Pholcodine is an opioid medicine widely present in many over-the-counter cough syrups, for its antitussive activity. Pholcodine is in market since 1950s and the products containing pholcodine are approved for the following conditions:
- Treatment of dry cough (non-productive) in adults and children older than 6 years of age.
- Treatment of symptoms of cold and influenza in combination with other active substances
This products depresses the cough reflex by reducing the nerve signals that are sent to the muscles involved in coughing.
Safety Review & Withdrawal story in concise chronology
- In 1980s & 2007, pholcodine-containing medicines had been withdrawn from the markets in and Norway respectively.
- In 2009, a study was published indicating that the reduction in pholcodine consumption in these countries was associated with a decrease in reports of anaphylactic reactions to neuromuscular blocking agents (NMBAs). NMBAs are used in emergency hospital procedures to prevent spontaneous muscle movements during surgery.
Substantiated evidence for the anaphylaxis risk: Further publications in 2010 and 2011 from the same authors supported the hypothesis that pholcodine use may increase the likelihood of patients having an anaphylactic reaction if they are exposed to an NMBA. In France, data from spontaneous reports also suggested a 25% increase in anaphylactic reactions to NMBAs coinciding with a 9% increase in pholcodine use.
Risk Minimization Measure:
Consequently, the French medicines regulatory agency changed the legal status for these medicines in the country from over-the-counter to prescription-only
Article 31-Referral Initiation:
French HA requested the Committee for Medicinal Products for Human Use (CHMP) of EMA to carry out a full assessment of the benefit-risk balance of pholcodine and to issue an opinion on whether the marketing authorisations for pholcodine-containing products should be maintained, varied, suspended or withdrawn across the EU. However, upon assessment from Article-31 Referral procedure, CHMP concluded that the existing evidence at that time did not supported the conclusion that the use of pholcodine-containing medicines presents a risk of developing anaphylactic reactions to NMBAs and Benefits of using pholcodine-containing medicines outweighs overall risks. However, CHMP recommended to conduct a post-marketing study (ALPHO) to investigate the causality.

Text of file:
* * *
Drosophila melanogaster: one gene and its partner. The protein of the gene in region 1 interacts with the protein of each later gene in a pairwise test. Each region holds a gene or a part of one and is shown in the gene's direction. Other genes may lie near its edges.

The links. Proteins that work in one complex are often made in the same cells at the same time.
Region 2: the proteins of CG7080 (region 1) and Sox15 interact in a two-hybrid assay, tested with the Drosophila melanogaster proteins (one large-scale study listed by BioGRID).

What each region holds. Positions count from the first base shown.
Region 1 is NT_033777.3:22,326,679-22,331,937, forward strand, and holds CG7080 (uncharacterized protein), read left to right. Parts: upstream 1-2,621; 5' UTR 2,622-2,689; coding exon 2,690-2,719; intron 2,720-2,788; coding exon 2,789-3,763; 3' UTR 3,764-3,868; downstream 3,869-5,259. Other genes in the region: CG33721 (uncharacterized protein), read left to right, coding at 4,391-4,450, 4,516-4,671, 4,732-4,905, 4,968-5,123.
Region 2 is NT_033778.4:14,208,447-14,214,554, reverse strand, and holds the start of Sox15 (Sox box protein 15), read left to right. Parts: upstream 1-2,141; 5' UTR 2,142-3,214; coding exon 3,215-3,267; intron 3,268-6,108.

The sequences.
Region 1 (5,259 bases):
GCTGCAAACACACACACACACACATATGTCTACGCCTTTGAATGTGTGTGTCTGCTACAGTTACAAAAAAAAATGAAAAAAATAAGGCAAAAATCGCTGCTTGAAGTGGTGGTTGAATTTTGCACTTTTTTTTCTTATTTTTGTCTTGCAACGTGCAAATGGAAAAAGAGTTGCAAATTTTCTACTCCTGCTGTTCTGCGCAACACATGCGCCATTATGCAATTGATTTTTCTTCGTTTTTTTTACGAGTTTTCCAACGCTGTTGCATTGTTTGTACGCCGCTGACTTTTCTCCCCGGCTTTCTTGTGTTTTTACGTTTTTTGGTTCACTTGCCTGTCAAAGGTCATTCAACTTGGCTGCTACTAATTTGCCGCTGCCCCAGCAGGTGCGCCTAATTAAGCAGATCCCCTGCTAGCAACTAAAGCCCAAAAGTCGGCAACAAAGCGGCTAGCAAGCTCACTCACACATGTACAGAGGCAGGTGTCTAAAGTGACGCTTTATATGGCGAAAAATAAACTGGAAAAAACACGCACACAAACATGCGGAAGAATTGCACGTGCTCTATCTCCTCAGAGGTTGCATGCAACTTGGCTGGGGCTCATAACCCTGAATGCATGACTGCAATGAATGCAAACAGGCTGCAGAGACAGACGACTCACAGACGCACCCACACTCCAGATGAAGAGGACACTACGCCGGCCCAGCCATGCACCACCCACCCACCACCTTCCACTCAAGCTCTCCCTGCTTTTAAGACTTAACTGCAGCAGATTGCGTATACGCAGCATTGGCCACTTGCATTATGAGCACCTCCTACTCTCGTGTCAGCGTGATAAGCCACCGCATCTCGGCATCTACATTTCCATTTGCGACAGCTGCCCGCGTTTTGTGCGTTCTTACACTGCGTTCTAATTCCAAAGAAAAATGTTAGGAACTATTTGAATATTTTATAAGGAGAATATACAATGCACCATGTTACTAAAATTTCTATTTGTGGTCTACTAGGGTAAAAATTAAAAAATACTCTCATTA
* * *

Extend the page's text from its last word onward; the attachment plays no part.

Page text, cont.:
Label Update: In January 2022, a causal link identified between prior use of pholcodine and an increased risk of anaphylaxis (a sudden, severe and life-threatening allergic reaction) during general anesthesia involving neuromuscular blocking agents (NMBAs).
Benefit-Risk Reassessment: PRAC (Pharmacovigilance Risk Assessment Committee), a safety review team from EMA (European Medicines Agency) evaluated all the available safety & benefit information, evidence including the final results of the ALPHO study (recommendation from article-31 referral in 2012), latest post-marketing safety data and information submitted by third parties such as healthcare professionals. The available data confirmed causal link for the occurrence of anaphylactic reaction with the use of pholcodine in the 12 months before general anesthesia with neuromuscular blocking agents.
A decision was made to withdraw pholcodine-containing medicines and therefore no longer be available by prescription or over-the-counter across Europe, considering the below points:
- No effective measures have been identified to minimize this risk
- No specific patient population group identified for whom the benefits of pholcodine outweigh its risks.
Key Information to remind:
- Healthcare professionals should consider appropriate treatment alternatives and advise patients to stop taking pholcodine-containing medicines.
- Healthcare professionals should also check whether patients scheduled to undergo general anesthesia with NMBAs have used pholcodine in the previous 12 months, and remain aware of the risk of anaphylactic reactions in these patients.
Every medicinal product has both benefits and risks. Medicines are authorized to market based on the favorable benefit-risk profile anticipated at the time of regulatory approval/entry into market. However, the safety profile of medicine would continuously updates owing to the emerging safety data from the post marketing experience from public. If the rate of reporting of suspected adverse drug reactions (ADR) from public is line with the actual occurrence of ADRs, the time lapse for taking regulatory action can be reduced and thereby improving patient safety.
All health care professionals and consumers of pharmaceutical medicinal products are encouraged to be aware of this fact and observe/monitor for any possible adverse events, reactions, medication errors, or quality complaints of medicinal products and report the same to your respective national health authority.
This would accumulate safety evidence for medicinal products which in turn help health authorities to take regulatory actions at the earliest possibility for a better patient safety and overall public health.